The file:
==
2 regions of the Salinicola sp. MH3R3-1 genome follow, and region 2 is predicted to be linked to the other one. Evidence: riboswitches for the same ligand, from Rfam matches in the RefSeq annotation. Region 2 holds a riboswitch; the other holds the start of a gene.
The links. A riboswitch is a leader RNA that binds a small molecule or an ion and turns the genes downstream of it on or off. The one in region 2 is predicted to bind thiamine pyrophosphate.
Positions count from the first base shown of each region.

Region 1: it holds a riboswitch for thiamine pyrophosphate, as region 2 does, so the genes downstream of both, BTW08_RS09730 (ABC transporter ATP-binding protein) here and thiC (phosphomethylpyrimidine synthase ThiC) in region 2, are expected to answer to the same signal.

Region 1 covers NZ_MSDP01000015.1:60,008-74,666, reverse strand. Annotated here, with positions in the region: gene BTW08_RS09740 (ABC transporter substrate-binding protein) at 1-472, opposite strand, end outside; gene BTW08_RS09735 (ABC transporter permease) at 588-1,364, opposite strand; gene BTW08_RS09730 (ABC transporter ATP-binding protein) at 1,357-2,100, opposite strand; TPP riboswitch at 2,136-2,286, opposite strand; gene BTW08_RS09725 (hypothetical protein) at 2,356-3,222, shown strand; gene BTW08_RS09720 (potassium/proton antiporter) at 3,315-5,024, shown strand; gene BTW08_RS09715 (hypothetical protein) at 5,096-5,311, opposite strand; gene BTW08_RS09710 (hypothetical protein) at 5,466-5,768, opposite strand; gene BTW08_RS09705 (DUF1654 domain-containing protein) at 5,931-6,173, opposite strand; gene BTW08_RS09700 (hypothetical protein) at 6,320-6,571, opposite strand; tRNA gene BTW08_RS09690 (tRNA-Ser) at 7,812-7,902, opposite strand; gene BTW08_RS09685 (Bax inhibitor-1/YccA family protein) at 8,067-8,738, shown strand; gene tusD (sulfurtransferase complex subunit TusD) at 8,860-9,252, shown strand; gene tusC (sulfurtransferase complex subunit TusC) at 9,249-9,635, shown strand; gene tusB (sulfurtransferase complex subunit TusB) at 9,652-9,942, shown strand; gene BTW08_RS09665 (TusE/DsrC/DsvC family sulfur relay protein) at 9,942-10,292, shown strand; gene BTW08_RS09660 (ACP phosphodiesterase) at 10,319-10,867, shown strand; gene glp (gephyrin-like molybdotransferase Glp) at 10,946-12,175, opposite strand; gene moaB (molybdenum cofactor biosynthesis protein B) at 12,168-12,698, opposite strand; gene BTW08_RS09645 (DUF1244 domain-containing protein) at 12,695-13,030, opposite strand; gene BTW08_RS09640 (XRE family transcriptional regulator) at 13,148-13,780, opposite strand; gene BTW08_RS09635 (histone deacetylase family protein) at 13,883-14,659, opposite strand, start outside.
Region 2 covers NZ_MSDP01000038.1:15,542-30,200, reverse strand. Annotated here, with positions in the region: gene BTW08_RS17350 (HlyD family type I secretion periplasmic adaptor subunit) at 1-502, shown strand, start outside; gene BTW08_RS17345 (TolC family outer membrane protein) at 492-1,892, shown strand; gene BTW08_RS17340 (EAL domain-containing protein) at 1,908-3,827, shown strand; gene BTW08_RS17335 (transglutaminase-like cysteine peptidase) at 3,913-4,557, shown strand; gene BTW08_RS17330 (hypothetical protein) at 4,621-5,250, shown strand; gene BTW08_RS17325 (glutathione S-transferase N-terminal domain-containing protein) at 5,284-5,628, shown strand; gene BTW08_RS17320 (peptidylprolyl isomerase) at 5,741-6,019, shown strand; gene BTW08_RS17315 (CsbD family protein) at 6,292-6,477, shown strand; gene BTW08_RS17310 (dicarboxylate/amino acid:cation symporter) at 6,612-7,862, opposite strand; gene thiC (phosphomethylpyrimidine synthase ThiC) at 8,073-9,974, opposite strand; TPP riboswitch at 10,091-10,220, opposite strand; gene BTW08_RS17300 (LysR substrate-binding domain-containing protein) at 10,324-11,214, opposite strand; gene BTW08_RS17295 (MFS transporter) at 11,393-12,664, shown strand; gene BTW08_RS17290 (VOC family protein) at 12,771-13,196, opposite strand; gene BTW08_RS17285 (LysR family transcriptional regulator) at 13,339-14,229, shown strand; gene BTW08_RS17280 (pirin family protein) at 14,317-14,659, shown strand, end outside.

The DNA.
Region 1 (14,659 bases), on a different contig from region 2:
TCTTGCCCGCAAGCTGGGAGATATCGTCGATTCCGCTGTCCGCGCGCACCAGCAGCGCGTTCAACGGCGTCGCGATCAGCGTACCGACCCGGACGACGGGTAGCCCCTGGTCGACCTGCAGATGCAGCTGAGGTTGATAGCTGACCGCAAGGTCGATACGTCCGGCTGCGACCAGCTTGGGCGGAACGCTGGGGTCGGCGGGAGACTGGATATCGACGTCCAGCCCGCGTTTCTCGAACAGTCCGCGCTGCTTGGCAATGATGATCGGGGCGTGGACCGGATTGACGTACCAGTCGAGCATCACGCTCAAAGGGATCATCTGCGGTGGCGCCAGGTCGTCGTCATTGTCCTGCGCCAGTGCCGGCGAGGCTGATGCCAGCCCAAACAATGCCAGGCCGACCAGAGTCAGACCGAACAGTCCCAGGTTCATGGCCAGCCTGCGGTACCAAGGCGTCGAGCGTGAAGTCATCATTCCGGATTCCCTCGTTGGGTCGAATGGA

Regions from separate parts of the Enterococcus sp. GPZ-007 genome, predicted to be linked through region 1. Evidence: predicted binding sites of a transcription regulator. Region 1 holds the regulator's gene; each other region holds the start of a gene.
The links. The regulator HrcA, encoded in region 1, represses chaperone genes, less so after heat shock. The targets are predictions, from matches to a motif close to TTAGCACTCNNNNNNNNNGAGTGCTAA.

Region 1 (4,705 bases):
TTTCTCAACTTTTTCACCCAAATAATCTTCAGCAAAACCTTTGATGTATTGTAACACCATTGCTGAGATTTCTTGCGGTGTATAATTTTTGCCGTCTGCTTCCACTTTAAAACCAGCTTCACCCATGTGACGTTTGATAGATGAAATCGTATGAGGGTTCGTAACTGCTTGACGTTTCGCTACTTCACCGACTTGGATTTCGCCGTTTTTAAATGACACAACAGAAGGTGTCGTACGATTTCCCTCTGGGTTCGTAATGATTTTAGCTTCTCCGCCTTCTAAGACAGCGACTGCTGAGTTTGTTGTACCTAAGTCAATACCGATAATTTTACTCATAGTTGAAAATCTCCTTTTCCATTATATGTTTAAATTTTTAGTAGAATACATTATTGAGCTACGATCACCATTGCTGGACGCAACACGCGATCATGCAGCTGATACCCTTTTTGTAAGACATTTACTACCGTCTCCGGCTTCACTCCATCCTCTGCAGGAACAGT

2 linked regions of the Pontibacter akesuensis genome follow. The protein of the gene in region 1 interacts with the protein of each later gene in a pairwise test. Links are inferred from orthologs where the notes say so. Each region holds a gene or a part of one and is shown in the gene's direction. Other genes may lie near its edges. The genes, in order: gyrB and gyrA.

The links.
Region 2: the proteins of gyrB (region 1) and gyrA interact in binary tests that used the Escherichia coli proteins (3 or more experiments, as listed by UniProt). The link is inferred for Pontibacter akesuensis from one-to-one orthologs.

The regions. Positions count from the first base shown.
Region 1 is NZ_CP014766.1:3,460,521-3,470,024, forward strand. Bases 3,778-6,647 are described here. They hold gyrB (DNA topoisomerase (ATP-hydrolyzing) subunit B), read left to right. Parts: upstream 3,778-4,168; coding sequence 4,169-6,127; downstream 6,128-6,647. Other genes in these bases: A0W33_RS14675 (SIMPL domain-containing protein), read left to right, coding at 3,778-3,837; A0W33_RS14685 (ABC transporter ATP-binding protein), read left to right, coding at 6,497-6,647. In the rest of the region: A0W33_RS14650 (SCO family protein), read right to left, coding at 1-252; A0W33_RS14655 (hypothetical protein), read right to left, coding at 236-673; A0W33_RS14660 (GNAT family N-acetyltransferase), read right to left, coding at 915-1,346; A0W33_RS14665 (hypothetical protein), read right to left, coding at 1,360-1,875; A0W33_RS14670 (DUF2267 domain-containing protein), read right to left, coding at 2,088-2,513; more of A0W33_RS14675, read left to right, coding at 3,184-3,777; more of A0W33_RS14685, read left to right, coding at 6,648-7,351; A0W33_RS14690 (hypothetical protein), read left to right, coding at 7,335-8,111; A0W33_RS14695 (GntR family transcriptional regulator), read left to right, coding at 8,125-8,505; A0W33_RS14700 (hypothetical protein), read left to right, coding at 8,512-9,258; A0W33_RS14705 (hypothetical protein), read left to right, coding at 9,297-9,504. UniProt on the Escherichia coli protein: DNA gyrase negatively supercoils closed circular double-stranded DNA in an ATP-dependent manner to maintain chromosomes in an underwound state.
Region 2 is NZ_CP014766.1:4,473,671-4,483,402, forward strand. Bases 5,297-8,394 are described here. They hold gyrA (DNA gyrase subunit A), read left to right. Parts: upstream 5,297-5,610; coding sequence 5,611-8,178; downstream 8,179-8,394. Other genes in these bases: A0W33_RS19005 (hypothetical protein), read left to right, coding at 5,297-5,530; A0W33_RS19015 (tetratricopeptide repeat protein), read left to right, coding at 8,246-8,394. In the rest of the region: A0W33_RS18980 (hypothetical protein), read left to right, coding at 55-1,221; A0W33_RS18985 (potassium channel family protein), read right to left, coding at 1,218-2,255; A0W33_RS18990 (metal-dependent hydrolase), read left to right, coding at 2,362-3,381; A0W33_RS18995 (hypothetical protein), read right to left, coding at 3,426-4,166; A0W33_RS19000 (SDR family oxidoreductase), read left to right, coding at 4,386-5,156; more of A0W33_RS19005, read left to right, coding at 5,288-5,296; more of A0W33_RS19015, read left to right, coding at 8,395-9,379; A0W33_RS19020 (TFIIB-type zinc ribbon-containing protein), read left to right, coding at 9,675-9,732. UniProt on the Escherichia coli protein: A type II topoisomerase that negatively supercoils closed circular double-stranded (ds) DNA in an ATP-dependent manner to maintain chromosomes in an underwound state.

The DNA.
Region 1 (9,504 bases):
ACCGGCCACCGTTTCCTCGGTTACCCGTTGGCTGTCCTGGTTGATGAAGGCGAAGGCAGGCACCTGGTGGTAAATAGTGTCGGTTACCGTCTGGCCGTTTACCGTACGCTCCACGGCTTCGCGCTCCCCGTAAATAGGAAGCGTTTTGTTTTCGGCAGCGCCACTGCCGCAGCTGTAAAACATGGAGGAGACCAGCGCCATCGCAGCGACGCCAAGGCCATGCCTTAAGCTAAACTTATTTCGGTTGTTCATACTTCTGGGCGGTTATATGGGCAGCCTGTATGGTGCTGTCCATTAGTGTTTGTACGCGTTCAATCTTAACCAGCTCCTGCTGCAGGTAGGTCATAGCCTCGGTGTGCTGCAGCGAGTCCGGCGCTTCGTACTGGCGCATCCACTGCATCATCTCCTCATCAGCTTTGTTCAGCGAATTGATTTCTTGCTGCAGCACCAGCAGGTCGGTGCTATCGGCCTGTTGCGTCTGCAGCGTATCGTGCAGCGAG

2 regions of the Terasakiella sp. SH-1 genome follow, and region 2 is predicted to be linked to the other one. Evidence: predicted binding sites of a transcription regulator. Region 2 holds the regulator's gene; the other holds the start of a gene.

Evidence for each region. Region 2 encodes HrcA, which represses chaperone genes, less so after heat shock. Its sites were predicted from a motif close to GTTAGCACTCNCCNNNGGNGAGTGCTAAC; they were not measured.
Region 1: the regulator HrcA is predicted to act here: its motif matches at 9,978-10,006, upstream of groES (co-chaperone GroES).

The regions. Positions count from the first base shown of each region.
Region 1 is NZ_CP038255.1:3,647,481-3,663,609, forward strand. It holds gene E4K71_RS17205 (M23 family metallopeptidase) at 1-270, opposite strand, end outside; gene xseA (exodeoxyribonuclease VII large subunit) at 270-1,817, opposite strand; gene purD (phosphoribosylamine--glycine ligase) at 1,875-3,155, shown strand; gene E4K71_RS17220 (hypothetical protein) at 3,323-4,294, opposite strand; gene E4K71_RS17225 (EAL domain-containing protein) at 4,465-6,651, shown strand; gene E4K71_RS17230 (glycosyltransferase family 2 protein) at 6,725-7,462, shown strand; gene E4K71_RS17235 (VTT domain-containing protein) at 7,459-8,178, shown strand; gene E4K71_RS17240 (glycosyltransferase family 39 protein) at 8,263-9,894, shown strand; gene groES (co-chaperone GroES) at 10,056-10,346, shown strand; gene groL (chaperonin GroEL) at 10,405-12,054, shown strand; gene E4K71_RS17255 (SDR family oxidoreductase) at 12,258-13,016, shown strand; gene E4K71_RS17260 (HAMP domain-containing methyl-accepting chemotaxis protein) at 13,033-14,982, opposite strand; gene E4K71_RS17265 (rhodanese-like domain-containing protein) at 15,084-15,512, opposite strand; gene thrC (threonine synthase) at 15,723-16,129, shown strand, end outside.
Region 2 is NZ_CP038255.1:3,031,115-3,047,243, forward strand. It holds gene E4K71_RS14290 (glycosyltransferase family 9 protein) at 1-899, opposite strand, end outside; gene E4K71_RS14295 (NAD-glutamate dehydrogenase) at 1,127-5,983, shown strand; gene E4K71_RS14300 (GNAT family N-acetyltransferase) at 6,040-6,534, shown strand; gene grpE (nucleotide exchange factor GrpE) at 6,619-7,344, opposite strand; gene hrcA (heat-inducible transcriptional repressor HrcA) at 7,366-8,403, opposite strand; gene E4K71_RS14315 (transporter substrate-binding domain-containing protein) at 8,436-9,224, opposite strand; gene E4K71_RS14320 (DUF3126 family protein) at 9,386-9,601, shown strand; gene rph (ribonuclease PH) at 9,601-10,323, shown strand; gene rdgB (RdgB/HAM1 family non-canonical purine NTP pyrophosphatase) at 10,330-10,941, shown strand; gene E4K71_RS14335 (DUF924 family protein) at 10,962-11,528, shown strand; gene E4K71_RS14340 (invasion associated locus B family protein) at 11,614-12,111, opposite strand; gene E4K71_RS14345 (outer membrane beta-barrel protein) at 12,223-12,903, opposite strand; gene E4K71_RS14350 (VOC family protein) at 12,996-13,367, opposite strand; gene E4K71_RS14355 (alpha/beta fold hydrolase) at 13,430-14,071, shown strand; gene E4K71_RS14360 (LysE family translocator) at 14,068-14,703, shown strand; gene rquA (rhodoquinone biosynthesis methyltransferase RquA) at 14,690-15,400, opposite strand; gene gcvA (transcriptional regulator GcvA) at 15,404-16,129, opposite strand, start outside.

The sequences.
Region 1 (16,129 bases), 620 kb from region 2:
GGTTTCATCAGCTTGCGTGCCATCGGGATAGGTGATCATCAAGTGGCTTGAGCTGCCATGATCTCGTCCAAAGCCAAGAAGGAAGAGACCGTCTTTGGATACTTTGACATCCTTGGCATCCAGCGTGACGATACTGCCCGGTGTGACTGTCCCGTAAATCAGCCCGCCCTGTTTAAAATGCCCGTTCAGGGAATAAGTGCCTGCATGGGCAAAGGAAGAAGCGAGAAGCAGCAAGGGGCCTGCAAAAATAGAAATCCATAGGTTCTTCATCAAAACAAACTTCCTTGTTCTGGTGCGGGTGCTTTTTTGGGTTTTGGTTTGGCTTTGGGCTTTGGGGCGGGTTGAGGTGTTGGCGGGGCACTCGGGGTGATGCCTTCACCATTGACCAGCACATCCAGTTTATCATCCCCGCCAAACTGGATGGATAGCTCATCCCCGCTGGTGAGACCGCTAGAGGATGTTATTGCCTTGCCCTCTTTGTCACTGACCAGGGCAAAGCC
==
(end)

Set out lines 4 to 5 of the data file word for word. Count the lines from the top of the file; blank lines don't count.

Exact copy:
Region 1: it holds a riboswitch for thiamine pyrophosphate, as region 2 does, so the genes downstream of both, BTW08_RS09730 (ABC transporter ATP-binding protein) here and thiC (phosphomethylpyrimidine synthase ThiC) in region 2, are expected to answer to the same signal.

Region 1 covers NZ_MSDP01000015.1:60,008-74,666, reverse strand. Annotated here, with positions in the region: gene BTW08_RS09740 (ABC transporter substrate-binding protein) at 1-472, opposite strand, end outside; gene BTW08_RS09735 (ABC transporter permease) at 588-1,364, opposite strand; gene BTW08_RS09730 (ABC transporter ATP-binding protein) at 1,357-2,100, opposite strand; TPP riboswitch at 2,136-2,286, opposite strand; gene BTW08_RS09725 (hypothetical protein) at 2,356-3,222, shown strand; gene BTW08_RS09720 (potassium/proton antiporter) at 3,315-5,024, shown strand; gene BTW08_RS09715 (hypothetical protein) at 5,096-5,311, opposite strand; gene BTW08_RS09710 (hypothetical protein) at 5,466-5,768, opposite strand; gene BTW08_RS09705 (DUF1654 domain-containing protein) at 5,931-6,173, opposite strand; gene BTW08_RS09700 (hypothetical protein) at 6,320-6,571, opposite strand; tRNA gene BTW08_RS09690 (tRNA-Ser) at 7,812-7,902, opposite strand; gene BTW08_RS09685 (Bax inhibitor-1/YccA family protein) at 8,067-8,738, shown strand; gene tusD (sulfurtransferase complex subunit TusD) at 8,860-9,252, shown strand; gene tusC (sulfurtransferase complex subunit TusC) at 9,249-9,635, shown strand; gene tusB (sulfurtransferase complex subunit TusB) at 9,652-9,942, shown strand; gene BTW08_RS09665 (TusE/DsrC/DsvC family sulfur relay protein) at 9,942-10,292, shown strand; gene BTW08_RS09660 (ACP phosphodiesterase) at 10,319-10,867, shown strand; gene glp (gephyrin-like molybdotransferase Glp) at 10,946-12,175, opposite strand; gene moaB (molybdenum cofactor biosynthesis protein B) at 12,168-12,698, opposite strand; gene BTW08_RS09645 (DUF1244 domain-containing protein) at 12,695-13,030, opposite strand; gene BTW08_RS09640 (XRE family transcriptional regulator) at 13,148-13,780, opposite strand; gene BTW08_RS09635 (histone deacetylase family protein) at 13,883-14,659, opposite strand, start outside.